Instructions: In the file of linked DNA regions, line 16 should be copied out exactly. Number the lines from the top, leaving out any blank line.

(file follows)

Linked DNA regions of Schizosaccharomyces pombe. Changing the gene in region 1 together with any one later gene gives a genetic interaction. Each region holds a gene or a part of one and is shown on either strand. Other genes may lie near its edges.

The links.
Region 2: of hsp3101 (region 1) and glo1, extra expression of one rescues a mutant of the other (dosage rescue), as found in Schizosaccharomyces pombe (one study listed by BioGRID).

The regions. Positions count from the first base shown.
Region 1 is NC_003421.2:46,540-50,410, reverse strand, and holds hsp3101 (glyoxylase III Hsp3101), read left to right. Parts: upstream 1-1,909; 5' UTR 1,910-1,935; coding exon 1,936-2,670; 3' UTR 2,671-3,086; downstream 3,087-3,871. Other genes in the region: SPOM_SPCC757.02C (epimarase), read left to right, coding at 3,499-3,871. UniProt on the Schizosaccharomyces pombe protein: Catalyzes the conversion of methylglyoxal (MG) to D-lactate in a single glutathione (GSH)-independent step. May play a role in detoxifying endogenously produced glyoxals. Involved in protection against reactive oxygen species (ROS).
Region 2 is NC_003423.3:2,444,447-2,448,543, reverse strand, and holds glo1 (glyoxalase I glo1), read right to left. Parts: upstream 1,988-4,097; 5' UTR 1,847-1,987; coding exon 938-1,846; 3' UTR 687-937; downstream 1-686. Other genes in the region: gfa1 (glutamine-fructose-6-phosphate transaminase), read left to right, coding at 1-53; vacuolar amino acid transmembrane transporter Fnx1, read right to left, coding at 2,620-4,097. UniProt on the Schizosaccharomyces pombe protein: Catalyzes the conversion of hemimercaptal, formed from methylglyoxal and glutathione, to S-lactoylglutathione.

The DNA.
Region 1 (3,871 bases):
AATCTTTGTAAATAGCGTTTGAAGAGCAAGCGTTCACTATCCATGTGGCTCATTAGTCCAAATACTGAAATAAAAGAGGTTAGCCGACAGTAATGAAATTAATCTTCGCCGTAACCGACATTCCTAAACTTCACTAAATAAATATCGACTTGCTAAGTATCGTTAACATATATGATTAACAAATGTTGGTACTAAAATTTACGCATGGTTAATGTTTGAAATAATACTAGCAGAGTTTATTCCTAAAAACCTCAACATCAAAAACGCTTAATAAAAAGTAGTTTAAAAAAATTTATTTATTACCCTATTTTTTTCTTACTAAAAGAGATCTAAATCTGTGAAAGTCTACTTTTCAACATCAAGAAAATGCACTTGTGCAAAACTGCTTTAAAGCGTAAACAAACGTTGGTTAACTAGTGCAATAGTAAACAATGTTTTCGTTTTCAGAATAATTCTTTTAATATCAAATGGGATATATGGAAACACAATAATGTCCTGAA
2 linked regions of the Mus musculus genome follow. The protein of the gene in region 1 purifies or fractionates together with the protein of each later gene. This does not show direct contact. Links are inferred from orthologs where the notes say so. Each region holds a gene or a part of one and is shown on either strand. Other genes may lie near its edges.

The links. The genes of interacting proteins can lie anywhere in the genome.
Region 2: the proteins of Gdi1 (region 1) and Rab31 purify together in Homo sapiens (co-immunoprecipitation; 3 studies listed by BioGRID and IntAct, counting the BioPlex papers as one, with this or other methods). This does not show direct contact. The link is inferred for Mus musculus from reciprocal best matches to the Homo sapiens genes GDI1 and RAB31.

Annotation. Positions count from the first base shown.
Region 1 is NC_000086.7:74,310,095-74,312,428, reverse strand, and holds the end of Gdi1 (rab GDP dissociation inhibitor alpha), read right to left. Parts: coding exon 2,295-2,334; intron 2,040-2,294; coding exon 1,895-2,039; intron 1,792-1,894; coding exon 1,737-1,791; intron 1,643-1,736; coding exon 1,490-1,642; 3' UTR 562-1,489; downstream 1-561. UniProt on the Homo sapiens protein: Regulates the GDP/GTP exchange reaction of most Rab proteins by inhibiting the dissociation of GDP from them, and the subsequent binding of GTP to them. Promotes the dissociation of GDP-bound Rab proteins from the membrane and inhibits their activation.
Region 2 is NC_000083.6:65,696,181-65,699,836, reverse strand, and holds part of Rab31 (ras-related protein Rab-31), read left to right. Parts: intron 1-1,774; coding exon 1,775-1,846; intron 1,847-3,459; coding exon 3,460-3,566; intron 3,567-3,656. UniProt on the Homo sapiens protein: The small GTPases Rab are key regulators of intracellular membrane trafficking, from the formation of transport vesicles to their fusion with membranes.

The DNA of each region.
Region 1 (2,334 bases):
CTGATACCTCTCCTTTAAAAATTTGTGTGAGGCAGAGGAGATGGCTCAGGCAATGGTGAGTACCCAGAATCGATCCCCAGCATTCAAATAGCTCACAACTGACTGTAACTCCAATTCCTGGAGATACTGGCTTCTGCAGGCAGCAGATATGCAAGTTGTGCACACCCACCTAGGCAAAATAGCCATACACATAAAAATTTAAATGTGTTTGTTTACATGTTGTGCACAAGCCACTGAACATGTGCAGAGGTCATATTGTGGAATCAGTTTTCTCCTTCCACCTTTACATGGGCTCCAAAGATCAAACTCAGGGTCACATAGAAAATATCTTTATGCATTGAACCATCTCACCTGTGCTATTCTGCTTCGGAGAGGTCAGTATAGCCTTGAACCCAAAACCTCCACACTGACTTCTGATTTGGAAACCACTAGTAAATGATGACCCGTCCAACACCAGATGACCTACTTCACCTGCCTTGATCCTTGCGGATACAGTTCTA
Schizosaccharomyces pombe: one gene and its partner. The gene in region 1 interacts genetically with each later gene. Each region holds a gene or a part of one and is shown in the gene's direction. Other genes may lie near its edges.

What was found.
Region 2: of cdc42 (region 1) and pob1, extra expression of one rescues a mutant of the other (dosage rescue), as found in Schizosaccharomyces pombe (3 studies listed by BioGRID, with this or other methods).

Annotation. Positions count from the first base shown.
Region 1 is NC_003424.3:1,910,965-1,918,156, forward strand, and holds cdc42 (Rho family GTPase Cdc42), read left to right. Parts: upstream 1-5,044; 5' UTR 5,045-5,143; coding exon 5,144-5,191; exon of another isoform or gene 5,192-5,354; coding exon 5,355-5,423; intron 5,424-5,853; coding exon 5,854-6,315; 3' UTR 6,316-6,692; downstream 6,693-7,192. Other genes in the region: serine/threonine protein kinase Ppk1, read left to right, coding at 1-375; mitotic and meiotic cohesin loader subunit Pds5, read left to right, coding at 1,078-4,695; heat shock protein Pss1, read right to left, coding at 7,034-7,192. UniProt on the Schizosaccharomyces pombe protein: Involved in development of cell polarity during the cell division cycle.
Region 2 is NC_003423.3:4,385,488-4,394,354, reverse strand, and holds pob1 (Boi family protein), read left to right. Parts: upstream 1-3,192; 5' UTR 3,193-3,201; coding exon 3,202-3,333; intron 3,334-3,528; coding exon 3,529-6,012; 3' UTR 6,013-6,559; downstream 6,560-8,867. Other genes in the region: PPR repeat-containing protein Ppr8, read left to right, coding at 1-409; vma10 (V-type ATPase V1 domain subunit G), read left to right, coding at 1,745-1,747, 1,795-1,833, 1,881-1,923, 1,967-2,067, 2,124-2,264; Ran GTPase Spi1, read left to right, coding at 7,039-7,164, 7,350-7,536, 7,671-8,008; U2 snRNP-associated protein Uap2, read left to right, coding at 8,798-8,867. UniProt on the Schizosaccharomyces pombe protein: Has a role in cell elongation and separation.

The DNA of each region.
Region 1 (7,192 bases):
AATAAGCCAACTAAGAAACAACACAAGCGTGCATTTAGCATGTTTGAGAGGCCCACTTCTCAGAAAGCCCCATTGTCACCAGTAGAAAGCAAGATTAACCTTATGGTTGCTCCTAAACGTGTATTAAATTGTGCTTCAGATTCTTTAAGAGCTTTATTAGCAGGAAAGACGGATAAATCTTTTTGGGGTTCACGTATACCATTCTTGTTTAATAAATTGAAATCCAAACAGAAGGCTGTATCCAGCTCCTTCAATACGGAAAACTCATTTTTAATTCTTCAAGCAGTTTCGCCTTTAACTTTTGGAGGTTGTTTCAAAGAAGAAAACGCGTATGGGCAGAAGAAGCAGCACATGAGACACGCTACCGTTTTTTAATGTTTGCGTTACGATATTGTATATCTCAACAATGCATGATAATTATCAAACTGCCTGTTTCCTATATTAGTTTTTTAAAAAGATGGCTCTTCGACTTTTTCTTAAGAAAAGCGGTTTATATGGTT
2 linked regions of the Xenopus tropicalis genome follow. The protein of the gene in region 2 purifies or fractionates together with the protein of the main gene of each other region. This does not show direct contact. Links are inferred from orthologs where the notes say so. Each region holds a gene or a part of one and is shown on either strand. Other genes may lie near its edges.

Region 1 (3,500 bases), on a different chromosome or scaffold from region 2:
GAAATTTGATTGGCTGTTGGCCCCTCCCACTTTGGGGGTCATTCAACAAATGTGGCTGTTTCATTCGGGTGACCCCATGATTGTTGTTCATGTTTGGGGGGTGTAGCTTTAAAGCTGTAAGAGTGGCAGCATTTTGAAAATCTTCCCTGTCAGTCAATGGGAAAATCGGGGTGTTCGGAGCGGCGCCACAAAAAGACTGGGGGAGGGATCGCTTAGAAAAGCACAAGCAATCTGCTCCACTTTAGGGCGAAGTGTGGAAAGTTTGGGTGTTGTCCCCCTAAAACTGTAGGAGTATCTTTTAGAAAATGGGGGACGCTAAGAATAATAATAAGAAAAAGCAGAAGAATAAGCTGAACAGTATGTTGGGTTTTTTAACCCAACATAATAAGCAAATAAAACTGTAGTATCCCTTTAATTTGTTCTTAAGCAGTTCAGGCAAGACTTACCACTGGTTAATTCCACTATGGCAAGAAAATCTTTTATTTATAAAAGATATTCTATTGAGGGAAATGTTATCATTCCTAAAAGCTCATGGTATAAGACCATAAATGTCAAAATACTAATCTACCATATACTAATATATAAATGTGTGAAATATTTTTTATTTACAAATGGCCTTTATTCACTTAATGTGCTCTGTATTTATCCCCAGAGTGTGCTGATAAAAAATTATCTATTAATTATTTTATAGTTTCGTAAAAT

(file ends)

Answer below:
The DNA of each region.